A readable but technically through discussion of the transfer of genetic info among microorganisms, e.g. bacteria. It has become clear that there is a amazing deal of horizontal gene transfer, much more than is seen in the multicellular organisms, like you and me. Thus evolution can not be described at a tree, with a common ancestor as a root, but rather must take the form of a 2-D mesh, with transfer both in the vertical and horizontal directions. One consequence is that evolution can be very rapid, as completely fresh hybrids are is doesn't mean that "Darwin was wrong". Tree like evolution is a amazing description of evolution of the multicellular organism Darwin was concerned with, but it's just not amazing for single celled life. It's ogous to quantum vs Newtonian, mechanics. Newtonian mechanics is just fine for huge objects, but you must switch to quantum mechanics for very little objects, like atoms or electrons.
If I could I'd give it a -1million star rating as this book is full of lies. Someone should of done their research better. If they had they would of saw the Christmas tree and infact Christmas it self us a pagan holiday. Not Christian. Very disappointed. One book to obtain burned for kindlingm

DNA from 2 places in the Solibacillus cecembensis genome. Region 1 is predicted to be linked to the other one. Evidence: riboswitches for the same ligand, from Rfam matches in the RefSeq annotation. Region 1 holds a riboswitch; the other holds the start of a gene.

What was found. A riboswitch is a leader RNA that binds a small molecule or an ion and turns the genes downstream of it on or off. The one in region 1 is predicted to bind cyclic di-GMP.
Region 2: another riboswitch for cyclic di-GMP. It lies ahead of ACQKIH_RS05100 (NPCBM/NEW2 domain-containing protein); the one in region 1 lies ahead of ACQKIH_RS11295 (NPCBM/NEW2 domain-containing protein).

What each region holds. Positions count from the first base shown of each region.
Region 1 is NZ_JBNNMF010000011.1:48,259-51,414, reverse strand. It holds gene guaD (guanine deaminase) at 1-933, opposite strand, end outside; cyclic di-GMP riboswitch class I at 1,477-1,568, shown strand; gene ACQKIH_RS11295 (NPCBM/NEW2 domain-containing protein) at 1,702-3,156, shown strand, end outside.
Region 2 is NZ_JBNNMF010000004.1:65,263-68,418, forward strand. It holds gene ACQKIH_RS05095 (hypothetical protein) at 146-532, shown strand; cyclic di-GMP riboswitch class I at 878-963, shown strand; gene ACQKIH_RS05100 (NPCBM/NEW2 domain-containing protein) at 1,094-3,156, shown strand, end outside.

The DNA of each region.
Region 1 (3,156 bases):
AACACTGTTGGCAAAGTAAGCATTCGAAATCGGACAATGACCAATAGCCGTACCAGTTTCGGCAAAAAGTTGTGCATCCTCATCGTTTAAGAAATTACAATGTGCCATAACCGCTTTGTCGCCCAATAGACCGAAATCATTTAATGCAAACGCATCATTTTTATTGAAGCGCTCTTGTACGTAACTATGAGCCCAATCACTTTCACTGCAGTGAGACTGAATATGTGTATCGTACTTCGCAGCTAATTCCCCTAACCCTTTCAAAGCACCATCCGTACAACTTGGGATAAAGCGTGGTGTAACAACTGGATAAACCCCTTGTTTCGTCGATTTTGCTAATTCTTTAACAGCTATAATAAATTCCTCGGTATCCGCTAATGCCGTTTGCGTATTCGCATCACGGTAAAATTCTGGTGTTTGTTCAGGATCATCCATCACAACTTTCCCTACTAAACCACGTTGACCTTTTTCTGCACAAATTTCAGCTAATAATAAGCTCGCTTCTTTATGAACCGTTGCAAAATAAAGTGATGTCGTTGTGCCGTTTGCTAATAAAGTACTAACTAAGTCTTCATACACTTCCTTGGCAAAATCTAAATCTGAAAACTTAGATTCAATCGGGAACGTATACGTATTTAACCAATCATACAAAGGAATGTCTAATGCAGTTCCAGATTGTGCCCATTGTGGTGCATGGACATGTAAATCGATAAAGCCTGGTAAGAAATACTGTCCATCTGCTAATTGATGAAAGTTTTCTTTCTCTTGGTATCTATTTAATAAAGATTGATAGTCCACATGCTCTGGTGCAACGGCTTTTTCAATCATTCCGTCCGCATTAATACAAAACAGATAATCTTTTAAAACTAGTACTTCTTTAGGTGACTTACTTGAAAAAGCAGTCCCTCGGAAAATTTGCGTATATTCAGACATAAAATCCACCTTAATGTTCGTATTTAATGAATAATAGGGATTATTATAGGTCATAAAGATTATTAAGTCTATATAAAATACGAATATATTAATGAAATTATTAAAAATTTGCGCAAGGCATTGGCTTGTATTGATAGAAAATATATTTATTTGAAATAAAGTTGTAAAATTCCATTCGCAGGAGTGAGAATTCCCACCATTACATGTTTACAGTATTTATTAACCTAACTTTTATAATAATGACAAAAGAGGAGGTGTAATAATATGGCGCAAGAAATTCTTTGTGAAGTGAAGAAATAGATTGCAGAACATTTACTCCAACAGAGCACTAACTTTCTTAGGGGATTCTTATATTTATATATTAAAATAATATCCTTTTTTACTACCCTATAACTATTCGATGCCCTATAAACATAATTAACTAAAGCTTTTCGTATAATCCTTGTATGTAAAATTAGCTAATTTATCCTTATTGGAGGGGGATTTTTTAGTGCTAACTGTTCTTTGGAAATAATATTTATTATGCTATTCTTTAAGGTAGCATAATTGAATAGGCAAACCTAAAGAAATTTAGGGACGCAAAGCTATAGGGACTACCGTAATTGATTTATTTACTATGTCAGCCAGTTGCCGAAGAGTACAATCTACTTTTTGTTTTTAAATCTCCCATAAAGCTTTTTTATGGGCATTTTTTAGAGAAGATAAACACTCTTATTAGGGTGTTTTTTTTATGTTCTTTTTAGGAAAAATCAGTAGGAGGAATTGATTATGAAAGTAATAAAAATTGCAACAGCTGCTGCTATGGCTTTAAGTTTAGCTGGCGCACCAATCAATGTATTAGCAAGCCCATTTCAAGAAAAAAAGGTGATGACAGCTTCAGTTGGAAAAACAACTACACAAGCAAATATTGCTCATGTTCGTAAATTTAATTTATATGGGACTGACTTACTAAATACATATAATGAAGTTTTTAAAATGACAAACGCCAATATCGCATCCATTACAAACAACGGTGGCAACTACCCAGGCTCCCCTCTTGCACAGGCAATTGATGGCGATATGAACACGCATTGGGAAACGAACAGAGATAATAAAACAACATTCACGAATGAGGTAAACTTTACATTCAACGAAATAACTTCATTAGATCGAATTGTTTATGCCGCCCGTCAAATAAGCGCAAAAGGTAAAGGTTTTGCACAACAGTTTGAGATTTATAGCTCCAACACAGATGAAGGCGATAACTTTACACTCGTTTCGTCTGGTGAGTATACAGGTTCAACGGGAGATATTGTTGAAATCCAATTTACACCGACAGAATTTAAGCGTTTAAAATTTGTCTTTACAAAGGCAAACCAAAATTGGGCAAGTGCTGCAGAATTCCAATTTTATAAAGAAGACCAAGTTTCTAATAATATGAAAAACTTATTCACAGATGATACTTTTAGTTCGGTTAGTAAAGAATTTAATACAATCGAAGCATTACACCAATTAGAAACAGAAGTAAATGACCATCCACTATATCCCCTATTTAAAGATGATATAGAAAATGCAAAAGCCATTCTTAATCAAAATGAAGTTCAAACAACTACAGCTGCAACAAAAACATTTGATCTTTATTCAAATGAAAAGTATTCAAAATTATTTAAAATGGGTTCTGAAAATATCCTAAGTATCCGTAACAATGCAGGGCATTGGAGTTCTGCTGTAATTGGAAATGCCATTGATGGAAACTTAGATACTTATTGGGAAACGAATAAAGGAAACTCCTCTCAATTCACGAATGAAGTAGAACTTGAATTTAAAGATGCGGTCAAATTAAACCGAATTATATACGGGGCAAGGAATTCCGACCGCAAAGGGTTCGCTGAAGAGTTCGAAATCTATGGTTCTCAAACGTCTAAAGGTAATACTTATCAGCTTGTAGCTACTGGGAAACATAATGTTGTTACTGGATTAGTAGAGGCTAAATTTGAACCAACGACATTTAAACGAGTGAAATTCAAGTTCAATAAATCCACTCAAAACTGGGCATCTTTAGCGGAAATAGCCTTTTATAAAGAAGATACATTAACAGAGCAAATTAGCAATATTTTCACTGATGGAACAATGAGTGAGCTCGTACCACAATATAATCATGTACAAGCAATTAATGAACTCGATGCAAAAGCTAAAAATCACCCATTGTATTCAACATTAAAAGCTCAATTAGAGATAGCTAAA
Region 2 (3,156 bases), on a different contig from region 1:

If you are already a Prine fan 'nuff said - buy it, because this may well be his best collection ever. If a fresh fan, it may take a few seconds to grow on you, but it will. (Rest assured, there is not a single weepy, woe-is-me moment here; only John could bring anarchy and humor to a nursing home visit, as with Crazy Bone!) For me, the huge surprise is Summer's End; John's performance of this song is now all over the video world, and I think we become distracted by the method he looks and perhaps the rising talent surrounding him, so that the song itself is almost an afterthought. But hearing it as a musical, lyrical presentation without the visual allowed me to hear the earlier, yet now a rougher, more polished Prine who has transmuted his signature brevity into elegant wisdom. I was a young man stationed up at Amazing Lakes Naval Base when I first saw John at either The Earl Of Old City or maybe The Fifth Peg, before his first record came out. Who would have thought then he would have come this far and done so well? Anyway, the backup vocals and arrangements are typically minimal and yet manage to have their own long, memorable legs. One barely hears Brandi Carlile but you know she is there. Same with Jason Isbell playing slide guitar. Through it all you can hear John having a blast, looking forward to that nine mile long cigarette. Let's hope this is the first of a few more swan songs.